Subrahmanyan Chandrasekhar (1910-1995)
Subrahmanyan Chandrasekhar was born in October of 1910 in Lahore, which is now in Pakistan rather than India as it was at the time of his birth. After receiving his M.A. in 1930, he traveled to England where he pursued his studies in astronomy and physics at Cambridge University. Chandrasekhar was a brilliant student, and while at Cambridge he worked with two of the leading astrophysicists of the time, Edward Milne and Arthur Eddington. In 1933, Chandrasekhar completed his Ph.D. and was elected a Fellow of Trinity College, which was only the beginning of the honors earned by this great scientist. At that time his work on relativistic degeneracy lead to the now famous Chandrasekhar limit of 1.4M. for the maximum mass of a white dwarf. Barely 24 years old, he presented this result at a meeting of the Royal Astronomical Society in January of 1935. Although Eddington raised doubts at the meeting about the concept of relativistic degeneracy, astronomy has since found that all white dwarfs for which masses have been measured fall neatly below the Chandrasekhar limit without exception. Today there are no doubts about his work on degeneracy.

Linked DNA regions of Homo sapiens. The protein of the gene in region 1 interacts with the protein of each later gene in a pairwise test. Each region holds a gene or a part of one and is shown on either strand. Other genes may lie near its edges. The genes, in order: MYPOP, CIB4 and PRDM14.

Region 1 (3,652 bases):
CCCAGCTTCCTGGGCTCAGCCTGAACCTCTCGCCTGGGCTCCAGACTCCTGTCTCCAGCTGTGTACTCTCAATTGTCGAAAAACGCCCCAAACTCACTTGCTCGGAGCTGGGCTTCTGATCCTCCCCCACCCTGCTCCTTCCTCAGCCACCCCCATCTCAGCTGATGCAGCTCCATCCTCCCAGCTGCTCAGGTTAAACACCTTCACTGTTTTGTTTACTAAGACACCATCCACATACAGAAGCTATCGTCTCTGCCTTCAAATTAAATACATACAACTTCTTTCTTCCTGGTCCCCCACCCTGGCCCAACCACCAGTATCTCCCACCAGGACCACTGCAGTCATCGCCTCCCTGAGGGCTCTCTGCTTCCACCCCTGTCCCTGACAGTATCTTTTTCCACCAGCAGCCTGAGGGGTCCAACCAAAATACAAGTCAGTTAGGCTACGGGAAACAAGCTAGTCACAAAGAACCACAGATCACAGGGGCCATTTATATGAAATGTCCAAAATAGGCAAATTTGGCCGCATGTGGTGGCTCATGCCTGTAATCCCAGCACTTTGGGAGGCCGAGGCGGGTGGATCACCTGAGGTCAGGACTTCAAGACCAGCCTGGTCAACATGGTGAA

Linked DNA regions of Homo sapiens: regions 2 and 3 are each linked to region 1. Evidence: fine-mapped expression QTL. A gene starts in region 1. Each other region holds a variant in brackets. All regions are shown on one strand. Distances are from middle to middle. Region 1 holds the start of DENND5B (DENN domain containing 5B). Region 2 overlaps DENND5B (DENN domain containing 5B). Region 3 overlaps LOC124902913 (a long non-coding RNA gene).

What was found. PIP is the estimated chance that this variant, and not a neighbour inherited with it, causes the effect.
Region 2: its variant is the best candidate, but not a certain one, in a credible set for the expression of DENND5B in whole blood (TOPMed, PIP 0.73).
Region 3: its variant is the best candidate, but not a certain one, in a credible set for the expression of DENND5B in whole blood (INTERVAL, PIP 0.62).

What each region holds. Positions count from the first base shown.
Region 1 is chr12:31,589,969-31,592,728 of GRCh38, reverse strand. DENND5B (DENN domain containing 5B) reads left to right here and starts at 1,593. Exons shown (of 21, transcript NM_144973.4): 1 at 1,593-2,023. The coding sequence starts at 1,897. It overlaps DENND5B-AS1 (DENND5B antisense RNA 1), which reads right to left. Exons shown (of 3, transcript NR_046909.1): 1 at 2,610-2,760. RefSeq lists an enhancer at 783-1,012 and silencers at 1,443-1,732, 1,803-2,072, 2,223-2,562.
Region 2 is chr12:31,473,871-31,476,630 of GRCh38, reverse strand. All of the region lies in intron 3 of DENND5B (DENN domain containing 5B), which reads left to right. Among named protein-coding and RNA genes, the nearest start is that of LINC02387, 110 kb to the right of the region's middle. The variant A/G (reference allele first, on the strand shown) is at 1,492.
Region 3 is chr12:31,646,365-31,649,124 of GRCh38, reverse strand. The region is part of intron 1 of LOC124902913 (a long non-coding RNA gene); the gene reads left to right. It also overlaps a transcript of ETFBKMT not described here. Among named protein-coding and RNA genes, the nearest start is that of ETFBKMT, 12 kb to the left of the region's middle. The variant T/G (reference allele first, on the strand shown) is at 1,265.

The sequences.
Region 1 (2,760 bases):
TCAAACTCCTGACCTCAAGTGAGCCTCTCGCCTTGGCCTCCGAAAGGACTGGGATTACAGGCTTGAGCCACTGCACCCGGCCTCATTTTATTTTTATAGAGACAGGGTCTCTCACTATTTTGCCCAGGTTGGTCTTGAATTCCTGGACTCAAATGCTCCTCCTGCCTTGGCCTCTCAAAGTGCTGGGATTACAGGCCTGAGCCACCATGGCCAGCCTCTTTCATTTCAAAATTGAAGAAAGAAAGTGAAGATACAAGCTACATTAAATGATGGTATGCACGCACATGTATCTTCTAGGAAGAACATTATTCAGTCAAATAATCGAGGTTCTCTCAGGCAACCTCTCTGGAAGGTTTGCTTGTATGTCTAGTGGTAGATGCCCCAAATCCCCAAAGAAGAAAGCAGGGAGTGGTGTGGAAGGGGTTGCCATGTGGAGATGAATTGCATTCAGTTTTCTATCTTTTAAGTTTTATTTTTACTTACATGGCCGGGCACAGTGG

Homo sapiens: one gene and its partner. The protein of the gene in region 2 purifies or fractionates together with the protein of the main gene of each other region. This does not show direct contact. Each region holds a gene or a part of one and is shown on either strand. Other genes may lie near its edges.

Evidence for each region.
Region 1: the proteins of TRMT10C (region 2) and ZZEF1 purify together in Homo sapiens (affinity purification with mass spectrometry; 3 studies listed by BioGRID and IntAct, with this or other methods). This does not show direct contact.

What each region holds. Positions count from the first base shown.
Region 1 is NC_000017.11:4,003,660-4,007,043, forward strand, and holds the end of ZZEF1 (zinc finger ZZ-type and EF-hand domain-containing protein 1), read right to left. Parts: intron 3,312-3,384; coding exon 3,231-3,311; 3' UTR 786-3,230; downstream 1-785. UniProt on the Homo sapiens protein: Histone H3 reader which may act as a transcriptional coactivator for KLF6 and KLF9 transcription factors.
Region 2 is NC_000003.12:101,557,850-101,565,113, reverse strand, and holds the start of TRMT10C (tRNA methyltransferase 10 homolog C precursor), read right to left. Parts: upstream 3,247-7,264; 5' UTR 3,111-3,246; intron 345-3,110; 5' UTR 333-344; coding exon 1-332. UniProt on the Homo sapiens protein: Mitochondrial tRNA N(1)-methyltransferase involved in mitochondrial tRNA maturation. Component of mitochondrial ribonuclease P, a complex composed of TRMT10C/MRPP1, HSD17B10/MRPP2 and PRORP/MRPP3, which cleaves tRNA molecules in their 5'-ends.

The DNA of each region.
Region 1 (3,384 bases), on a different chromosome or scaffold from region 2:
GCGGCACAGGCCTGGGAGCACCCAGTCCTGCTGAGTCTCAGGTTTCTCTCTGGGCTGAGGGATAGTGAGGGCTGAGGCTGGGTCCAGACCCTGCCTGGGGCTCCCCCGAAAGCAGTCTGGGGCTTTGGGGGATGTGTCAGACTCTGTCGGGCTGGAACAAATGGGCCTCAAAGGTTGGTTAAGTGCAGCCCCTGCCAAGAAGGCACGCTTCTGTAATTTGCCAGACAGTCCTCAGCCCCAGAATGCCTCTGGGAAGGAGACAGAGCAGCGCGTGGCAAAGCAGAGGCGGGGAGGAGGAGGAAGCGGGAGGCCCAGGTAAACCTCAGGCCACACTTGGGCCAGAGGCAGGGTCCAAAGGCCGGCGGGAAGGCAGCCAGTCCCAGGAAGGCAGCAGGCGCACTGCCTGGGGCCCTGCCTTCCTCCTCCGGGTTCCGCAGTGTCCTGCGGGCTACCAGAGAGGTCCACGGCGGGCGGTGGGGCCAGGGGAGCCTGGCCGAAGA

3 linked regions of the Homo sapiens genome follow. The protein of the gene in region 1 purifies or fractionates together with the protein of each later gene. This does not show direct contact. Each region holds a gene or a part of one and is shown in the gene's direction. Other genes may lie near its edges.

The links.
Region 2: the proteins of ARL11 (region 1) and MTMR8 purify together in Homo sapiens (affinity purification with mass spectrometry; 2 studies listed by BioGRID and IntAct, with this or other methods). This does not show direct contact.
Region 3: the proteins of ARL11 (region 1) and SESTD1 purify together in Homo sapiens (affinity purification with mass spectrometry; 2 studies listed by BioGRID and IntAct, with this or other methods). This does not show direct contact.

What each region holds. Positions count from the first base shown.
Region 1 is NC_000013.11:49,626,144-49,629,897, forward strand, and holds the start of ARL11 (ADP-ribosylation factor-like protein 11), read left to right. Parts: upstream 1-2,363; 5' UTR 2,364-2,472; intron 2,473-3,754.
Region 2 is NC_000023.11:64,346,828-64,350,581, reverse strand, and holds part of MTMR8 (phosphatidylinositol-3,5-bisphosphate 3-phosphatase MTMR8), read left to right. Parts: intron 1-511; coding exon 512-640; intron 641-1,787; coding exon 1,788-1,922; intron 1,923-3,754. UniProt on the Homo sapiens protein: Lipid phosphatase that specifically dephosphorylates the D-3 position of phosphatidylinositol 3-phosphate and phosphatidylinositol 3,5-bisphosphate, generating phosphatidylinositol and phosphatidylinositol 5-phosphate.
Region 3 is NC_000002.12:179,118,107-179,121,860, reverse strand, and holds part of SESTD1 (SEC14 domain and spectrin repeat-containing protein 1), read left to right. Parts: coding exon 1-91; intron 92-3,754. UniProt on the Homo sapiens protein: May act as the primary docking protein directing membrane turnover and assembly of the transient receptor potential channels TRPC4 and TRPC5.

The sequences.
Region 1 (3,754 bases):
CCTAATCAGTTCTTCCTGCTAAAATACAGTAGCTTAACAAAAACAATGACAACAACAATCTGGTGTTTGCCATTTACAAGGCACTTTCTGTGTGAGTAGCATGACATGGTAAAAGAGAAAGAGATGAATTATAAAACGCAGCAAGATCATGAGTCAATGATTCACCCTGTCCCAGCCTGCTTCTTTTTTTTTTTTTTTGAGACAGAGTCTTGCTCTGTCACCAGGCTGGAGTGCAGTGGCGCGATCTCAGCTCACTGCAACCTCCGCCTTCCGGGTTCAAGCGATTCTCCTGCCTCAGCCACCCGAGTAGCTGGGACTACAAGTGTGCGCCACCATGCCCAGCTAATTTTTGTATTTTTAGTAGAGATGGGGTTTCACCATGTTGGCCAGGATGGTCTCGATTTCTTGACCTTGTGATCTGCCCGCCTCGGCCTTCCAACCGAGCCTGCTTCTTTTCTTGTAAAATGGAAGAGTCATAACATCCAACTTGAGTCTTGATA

In 1936, Chandrasekhar moved from England to the United States, where he became a naturalized citizen in 1953. His academic career in this country has centered on the University of Chicago, where he accepted a faculty position in 1937. Although he began his professional career working on the structure and evolution of stars, Chandrasekhar’s interests have carried him into a number of areas of research culminating in his sharing of the 1983 Nobel Prize in Physics with William A. Fowler of the California Institute of Technology. As he wrote in his biographical note for the Nobel Foundation, “…my scientific work has followed a certain pattern motivated, principally, by a quest after perspectives.” This “quest after perspectives” led to his publication of six books and numerous journal papers, each of which has been recognized as definitive in its field: An Introduction to the Study of Stellar Structure (1939), Principles of Stellar Dynamics (1943), Radiative Transfer (1950), Hydrodynamic and Hydromagnetic Stability (1961), Ellipsoidal Figures of Equilibrium (1968), and The Mathematical Theory of Black Holes (1983). Few scientists have matched his consistently high level of scientific research, beginning in his twenties and continuing into his seventies–a span of 50 years.